The statistician calls T a population parameter: she interprets it to be the mean of a hypothetical population consisting of an infinitude of unbiased measurements. That is, indeed, the way I often speak in order to preserve the naive ideas of sample and population. But we might prefer to refer to T simply as the "true weight of the object", and say that the value of an observation is "caused" by the conjunction of the true weight and the "random error". This is an example of model-building to explain a phenomenon, in this case the fact that repeated observations do not always agree. Note that within a constructivist philosophy of science "true weight" is a concept that cannot exist except in the context of a particular measurement system.

Now let's consider the SAT scores of VCU freshmen and the comparison of male and female mean scores. The conventional paradigm insists that

• DATA = MODEL + RESIDUAL
If a datum is a student's SAT score, the model is that part of the score that is attributable to the student's membership in a gender group. While the mathematical equation corresponding to this statement will be identical to the one shown previously, it will not be necessary to think of T as standing for a "true" score in the ordinary sense. But I will continue to think of the observed measurement as being constructed as follows. The student is granted a value of T by virtue of his or her gender, and then an amount is added or subtracted based on the student's other personal qualities, on characteristics of the test instrument, or on some more complicated interaction of these two sets of factors. The residual "e" is considered to be random because of the unpredictability of its value for an otherwise nameless freshman, not because the freshman actually dips into a table of random numbers to achieve his or her SAT score.

Our 1500-odd VCU freshmen's SAT scores constitute a sample, from this perspective, even though the freshmen are a finite bunch of people whose scores have already been recorded. The statistical model in this case might be written in mathematical notation in several ways. For instance,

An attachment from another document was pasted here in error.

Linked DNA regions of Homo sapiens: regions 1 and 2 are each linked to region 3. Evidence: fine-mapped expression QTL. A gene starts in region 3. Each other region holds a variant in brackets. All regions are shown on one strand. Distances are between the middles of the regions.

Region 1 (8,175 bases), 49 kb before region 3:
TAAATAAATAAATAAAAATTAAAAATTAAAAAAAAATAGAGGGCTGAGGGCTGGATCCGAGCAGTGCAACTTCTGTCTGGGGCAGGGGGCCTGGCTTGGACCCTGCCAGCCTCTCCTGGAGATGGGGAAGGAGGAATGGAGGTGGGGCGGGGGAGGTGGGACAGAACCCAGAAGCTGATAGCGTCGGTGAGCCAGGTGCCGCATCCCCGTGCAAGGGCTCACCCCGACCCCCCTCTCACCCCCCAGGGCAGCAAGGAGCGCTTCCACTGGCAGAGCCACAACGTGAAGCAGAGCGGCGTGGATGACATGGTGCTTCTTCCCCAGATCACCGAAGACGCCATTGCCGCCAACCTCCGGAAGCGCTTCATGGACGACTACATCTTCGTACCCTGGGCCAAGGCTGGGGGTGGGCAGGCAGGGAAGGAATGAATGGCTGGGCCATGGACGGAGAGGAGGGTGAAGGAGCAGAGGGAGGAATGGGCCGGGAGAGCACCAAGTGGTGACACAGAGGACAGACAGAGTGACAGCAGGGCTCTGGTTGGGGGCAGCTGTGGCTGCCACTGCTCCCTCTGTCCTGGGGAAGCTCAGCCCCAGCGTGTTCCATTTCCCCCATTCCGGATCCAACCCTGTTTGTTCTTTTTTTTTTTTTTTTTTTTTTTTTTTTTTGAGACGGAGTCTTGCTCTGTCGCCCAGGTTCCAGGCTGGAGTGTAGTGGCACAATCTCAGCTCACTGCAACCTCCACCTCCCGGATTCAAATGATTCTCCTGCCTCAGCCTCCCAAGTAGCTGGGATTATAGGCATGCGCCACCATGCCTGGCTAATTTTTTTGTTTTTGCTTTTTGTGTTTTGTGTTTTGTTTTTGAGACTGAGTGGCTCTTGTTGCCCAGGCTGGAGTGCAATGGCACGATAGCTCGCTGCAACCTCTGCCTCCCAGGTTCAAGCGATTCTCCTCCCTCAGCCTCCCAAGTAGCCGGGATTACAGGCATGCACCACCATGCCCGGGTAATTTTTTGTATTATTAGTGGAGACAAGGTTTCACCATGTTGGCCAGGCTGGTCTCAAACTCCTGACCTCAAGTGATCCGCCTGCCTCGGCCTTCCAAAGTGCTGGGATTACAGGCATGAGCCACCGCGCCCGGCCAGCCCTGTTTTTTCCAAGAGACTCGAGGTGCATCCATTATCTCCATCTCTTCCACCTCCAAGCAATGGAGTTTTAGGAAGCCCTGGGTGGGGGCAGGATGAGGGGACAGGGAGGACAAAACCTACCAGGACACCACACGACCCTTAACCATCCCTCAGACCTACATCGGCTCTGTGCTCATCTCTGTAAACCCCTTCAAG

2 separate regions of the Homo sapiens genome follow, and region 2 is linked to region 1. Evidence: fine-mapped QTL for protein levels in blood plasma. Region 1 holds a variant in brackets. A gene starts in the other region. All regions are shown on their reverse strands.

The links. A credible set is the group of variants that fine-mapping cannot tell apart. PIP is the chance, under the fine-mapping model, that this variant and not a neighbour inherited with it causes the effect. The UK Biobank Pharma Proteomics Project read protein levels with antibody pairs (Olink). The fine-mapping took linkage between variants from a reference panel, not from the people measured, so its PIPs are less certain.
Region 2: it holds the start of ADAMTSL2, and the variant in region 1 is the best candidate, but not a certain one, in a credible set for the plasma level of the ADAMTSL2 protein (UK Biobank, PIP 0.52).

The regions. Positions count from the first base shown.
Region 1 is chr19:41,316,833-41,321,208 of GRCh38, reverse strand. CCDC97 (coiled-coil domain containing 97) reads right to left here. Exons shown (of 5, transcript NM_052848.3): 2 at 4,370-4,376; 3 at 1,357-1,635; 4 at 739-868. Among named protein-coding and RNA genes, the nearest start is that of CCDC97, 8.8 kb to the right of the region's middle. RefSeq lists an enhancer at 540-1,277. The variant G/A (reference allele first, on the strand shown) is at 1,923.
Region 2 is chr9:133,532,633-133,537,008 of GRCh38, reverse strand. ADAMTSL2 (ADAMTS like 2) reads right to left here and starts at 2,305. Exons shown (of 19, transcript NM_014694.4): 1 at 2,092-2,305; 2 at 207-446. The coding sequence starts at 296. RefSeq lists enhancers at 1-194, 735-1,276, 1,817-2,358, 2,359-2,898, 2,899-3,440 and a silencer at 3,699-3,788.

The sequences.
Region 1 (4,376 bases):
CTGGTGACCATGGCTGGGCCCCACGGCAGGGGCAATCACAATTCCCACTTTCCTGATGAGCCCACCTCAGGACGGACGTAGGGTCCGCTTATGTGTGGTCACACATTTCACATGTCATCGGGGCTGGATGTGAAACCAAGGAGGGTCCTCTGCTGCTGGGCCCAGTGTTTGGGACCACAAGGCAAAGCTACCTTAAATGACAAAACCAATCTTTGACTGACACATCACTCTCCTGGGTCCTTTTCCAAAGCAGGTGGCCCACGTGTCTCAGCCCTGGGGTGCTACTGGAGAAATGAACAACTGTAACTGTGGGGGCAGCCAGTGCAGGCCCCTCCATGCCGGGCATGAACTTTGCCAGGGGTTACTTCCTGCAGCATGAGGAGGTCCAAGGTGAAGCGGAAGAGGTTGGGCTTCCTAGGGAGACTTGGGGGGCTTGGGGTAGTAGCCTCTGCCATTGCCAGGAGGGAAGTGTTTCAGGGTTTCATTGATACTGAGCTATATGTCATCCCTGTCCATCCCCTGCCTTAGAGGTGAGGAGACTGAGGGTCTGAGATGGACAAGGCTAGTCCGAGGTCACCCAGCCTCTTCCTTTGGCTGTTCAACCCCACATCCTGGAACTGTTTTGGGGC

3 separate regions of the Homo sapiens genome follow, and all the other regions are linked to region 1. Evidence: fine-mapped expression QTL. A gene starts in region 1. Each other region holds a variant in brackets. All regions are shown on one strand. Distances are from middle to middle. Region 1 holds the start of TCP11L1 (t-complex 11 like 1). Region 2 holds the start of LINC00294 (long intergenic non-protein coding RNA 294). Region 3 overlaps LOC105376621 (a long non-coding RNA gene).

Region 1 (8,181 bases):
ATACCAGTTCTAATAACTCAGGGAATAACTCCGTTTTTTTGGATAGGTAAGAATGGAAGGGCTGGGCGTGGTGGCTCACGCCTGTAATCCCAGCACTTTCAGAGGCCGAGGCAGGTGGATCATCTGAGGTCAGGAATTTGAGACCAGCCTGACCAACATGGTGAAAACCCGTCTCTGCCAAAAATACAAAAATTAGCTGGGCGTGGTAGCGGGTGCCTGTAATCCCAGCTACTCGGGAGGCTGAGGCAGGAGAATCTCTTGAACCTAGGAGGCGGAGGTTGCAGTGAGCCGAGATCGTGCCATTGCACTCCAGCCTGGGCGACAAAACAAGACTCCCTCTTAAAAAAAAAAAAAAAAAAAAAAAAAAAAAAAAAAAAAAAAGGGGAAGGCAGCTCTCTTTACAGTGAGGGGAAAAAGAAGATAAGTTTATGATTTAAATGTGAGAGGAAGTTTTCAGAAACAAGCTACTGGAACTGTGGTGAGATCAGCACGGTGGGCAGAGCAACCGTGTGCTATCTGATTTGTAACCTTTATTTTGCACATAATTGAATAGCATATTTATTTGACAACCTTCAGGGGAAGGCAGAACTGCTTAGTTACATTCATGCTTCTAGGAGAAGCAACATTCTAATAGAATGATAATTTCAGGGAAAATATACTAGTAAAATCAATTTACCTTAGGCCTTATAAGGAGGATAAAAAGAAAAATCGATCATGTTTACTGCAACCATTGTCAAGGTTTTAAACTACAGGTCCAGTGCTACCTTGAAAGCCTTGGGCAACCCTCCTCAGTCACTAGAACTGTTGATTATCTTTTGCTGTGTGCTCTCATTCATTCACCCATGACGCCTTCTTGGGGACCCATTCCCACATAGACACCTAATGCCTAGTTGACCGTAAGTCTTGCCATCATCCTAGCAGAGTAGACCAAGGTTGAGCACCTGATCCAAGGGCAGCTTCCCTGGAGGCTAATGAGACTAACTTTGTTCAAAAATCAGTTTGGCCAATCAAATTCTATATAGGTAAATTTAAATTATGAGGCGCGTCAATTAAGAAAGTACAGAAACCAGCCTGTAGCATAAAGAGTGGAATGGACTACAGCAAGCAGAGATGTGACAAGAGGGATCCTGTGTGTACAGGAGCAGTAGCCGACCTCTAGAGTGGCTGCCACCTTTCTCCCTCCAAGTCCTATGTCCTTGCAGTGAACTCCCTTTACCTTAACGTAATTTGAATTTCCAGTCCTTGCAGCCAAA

• Ymale = Tmale + e
• Yfemale = Tfemale + e
are two equations that emphasize the two T parameters of the groups; while the alternative formulation:
• Y = Alpha + Beta *X + e
emphasizes the difference between the groups. Here X is an indicator variable (or "dummy" variable) that indicates femaleness (value X = 1 for females, X = 0 for males). Beta will equal the difference between the female and male values of T, i.e. between the means of an infinite collection of measurements.

Regression models are extensions that take into account more details of the individual case than this. For example, the mean height of children could be modeled as a function of their age. The latter is a numerical variable rather than an indicator of group membership, and the specified model is a straight line. In terminology used by Agresti and Finlay, the expected value of height is a linear function of age:

• E(Height) = Alpha + Beta (Age), or
• DATA = PREDICTION + RESIDUAL .
There are no hard and fast rules about how regression results should be interpreted. Sometimes we speak of using X to predict Y, sometimes say that X explains Y, and at other times try to present a more neutral description. We always need to be cautious, however, in attributing a correlation between two variables to an underlying causal process. The model may represent our interpretation of how data are created, and in this sense may reflect our belief in the existence of a causal relationship. Most of the statistics, the numbers we calculate, do not rely directly on such an interpretation, however. That is why the warning "correlation is not causation" is important to remember.

Posted by Neil W. Henry, March 21, 2001 for Statistics 608 Students
If you have comments or questions, email me at nhenry@vcu.edu